This section is from the book "Sub-Alpine Plants Or Flowers Of The Swiss Woods And Meadows", by H. Stuart Thompson. Also available from Amazon: Sub-Alpine Plants: Or, Flowers of the Swiss Woods and Meadows.
Leaves alternate, much divided or rarely simple Flower-heads small, in a terminal corymb with white or pink rays and a yellow disk. Involucres ovoid or hemispherical, the bracts imbricated, slightly scarious at the edges. Receptacle small, not convex. Achenes without any pappus.
A considerable European and West Asiatic genus.
Stem erect, 3-8 inches high, leafy, and, like the leaves, covered with a grey felt of silky hairs, bearing at the summit a cluster of capitula in a corymbose cyme. Leaves obovate-lanceolate or wedge-shaped, simply pinnatifid, with linear teeth. Ray-flowers 6-8, as long as the involucre, or longer. Capitula large; involucral bracts with a black margin; ray white; disk greenish yellow.
On rocks and debris of the calcareous Alps; 5000-7000 feet.
Common (in the Eastern Alps) and sometimes descending the valleys.
Eastern and Central Alps. In Switzerland only on Monte Generoso.
Stems 1-2 feet high, erect, glabrous, branched only at the top. Leaves broadly linear, regularly serrate. Flower-heads few, in a loose terminal corymb. Involucres hemispherical, rather cottony, larger than in the Milfoil. Ray-florets from 10-15, short, broad, white; disk-florets numerous, interspersed with linear scales.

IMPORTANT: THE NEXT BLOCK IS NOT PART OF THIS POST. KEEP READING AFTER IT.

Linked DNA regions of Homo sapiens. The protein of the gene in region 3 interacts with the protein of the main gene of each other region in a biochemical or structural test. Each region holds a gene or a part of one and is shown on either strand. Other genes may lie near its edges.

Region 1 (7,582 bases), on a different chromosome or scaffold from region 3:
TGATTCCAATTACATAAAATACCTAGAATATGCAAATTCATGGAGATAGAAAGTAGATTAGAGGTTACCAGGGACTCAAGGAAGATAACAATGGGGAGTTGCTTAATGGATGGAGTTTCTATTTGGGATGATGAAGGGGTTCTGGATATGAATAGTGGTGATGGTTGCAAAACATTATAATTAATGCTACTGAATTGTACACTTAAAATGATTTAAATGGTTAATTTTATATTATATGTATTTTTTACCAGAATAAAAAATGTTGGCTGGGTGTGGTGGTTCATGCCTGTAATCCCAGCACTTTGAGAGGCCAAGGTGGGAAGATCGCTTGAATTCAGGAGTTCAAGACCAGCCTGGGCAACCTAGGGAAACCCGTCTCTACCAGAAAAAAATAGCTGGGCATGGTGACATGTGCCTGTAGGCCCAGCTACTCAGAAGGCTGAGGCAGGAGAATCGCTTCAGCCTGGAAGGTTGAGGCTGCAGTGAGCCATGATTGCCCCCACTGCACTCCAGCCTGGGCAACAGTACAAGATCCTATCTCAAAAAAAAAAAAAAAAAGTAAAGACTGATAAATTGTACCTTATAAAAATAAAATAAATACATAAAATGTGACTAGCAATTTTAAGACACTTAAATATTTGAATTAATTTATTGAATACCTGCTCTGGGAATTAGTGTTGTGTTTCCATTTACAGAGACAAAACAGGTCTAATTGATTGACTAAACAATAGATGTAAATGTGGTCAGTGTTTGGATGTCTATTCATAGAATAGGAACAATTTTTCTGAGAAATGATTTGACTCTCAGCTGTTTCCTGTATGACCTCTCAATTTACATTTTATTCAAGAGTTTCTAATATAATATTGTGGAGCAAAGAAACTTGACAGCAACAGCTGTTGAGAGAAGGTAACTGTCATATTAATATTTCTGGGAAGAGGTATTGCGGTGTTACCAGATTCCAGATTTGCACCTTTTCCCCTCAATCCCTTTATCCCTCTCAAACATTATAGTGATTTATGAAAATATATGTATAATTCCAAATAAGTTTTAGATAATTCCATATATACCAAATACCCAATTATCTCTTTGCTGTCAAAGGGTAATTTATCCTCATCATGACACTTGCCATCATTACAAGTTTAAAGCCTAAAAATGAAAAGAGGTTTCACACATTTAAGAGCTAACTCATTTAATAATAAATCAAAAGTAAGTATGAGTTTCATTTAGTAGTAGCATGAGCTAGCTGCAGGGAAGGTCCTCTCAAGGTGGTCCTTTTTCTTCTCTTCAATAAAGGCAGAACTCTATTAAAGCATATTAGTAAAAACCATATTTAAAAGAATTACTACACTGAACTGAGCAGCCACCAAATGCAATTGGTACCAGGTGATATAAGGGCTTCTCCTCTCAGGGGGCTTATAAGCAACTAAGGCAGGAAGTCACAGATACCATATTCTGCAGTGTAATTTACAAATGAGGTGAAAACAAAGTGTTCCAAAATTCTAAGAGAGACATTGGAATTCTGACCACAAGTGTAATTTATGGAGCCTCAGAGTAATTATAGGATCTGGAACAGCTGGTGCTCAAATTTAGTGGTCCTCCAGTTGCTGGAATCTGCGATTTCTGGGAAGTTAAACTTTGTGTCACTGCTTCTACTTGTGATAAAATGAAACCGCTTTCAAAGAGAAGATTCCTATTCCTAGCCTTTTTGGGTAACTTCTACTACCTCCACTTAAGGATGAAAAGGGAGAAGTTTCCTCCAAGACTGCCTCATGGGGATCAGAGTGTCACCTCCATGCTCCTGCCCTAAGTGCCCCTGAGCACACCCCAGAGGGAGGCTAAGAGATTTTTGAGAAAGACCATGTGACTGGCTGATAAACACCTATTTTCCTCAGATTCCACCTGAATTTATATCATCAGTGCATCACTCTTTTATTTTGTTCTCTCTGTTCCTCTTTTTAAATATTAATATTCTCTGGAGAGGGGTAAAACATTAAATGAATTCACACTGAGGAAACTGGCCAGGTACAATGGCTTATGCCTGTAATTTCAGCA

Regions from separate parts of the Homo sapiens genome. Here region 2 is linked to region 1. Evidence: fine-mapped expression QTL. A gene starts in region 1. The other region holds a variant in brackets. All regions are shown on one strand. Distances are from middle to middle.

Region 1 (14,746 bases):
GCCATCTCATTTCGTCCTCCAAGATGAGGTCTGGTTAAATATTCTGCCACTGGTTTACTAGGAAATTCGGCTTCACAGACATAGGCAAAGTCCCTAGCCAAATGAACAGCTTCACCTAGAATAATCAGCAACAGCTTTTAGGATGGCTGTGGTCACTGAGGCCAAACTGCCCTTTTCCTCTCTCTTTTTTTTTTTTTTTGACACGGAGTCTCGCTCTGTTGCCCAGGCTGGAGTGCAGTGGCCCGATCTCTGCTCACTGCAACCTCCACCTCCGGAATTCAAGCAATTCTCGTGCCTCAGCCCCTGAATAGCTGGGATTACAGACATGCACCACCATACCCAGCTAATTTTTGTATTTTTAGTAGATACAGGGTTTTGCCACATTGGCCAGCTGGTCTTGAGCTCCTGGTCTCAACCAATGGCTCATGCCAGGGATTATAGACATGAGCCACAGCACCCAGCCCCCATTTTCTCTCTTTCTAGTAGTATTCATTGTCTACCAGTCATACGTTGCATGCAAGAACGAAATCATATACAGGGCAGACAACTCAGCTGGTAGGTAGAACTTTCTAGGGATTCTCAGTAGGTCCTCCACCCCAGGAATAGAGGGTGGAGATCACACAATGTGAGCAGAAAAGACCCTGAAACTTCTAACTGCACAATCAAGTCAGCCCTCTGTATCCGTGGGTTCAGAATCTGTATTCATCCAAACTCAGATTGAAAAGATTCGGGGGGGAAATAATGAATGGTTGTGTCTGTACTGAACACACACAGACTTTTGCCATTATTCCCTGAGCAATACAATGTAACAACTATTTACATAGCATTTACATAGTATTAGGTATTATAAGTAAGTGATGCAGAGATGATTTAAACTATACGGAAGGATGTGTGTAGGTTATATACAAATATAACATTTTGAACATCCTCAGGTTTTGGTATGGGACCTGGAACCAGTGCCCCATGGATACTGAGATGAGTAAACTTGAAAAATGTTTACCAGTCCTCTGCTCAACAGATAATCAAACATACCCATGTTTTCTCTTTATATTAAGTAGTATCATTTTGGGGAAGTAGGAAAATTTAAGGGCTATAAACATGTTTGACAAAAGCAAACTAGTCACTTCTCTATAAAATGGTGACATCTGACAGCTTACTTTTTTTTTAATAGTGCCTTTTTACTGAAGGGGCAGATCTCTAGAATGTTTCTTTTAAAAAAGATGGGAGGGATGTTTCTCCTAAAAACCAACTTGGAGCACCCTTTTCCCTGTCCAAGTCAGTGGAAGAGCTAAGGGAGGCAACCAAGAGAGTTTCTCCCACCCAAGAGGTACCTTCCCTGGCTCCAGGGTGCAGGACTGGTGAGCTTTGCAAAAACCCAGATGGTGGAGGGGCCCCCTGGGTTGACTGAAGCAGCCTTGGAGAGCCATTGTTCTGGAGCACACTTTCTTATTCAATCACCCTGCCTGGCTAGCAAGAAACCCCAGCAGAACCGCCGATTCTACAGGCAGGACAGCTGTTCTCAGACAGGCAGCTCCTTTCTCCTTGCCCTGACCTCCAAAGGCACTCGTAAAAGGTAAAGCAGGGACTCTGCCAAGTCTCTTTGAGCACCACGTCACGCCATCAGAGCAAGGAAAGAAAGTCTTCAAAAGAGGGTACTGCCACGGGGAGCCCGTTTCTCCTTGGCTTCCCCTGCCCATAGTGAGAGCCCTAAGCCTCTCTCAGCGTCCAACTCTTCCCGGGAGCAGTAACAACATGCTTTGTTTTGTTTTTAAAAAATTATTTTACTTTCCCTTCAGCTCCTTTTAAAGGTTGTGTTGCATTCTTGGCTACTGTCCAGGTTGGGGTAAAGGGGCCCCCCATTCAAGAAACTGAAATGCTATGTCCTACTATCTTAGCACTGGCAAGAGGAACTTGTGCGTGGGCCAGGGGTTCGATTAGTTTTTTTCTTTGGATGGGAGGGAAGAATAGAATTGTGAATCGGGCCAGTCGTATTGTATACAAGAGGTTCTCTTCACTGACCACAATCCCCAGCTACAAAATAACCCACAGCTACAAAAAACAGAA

Damp, hilly pastures, becoming a mountain plant in Southern Europe, where, e.g. on the Col des Montets on the Franco-Swiss frontier it ascends to 5000 feet. August, September.
Most of Europe, except the Mediterranean region, Russian Asia. Britain.
Leaves rather villous, especially on the back, or sometimes glabrous. Lobes linear-lanceolate, Flowers white or often pink, especially in the mountains. Very variable and with one or two named varieties. The writer has seen this well-known plant above 8000 feet in the French Alps.
Roadsides and grassy places. June to August.
Europe and Russian Asia to the Arctic Circle, North America. British.
A. setacea W. et K. is an Alpine variety with smaller, dirty white flowers and setaceous leaf-segments. (Dry hills).
A stout plant 1-2 1/2 feet high, with pubescent stems and leaves. Stem-leaves sessile, auricled at the base, oblong-lanceolate, bi-pinnate, with very numerous segments, which are linear, mucronate. Capitula glabrous and often nodding. Closely allied to the Milfoil and to A. dentifera DC, which grows in the Western Alps of France and Italy.
Pastures and woods in the mountains; scarce. July to September.
Western Alps, Switzerland, Italy, Carniola.